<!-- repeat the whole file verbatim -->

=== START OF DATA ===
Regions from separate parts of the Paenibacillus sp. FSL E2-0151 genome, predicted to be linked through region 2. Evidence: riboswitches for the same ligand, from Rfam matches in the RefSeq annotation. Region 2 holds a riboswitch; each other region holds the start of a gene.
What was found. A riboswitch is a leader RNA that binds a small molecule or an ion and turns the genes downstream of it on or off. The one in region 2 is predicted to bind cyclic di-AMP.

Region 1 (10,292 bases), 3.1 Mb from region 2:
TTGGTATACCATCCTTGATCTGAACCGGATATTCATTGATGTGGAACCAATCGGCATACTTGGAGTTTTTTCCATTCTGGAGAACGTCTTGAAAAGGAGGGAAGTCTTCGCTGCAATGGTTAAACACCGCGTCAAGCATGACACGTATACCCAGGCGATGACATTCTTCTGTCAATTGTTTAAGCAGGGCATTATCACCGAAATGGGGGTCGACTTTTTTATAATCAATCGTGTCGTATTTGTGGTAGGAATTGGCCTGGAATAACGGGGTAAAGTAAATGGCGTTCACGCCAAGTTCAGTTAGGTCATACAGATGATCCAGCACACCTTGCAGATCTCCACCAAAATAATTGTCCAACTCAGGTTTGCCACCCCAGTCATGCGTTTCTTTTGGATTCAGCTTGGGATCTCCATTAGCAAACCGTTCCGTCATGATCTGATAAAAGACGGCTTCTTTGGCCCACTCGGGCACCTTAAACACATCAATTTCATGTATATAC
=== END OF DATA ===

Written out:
Regions from separate parts of the Paenibacillus sp. FSL E2-0151 genome, predicted to be linked through region 2. Evidence: riboswitches for the same ligand, from Rfam matches in the RefSeq annotation. Region 2 holds a riboswitch; each other region holds the start of a gene.
What was found. A riboswitch is a leader RNA that binds a small molecule or an ion and turns the genes downstream of it on or off. The one in region 2 is predicted to bind cyclic di-AMP.

Region 1 (10,292 bases), 3.1 Mb from region 2:
TTGGTATACCATCCTTGATCTGAACCGGATATTCATTGATGTGGAACCAATCGGCATACTTGGAGTTTTTTCCATTCTGGAGAACGTCTTGAAAAGGAGGGAAGTCTTCGCTGCAATGGTTAAACACCGCGTCAAGCATGACACGTATACCCAGGCGATGACATTCTTCTGTCAATTGTTTAAGCAGGGCATTATCACCGAAATGGGGGTCGACTTTTTTATAATCAATCGTGTCGTATTTGTGGTAGGAATTGGCCTGGAATAACGGGGTAAAGTAAATGGCGTTCACGCCAAGTTCAGTTAGGTCATACAGATGATCCAGCACACCTTGCAGATCTCCACCAAAATAATTGTCCAACTCAGGTTTGCCACCCCAGTCATGCGTTTCTTTTGGATTCAGCTTGGGATCTCCATTAGCAAACCGTTCCGTCATGATCTGATAAAAGACGGCTTCTTTGGCCCACTCGGGCACCTTAAACACATCAATTTCATGTATATAC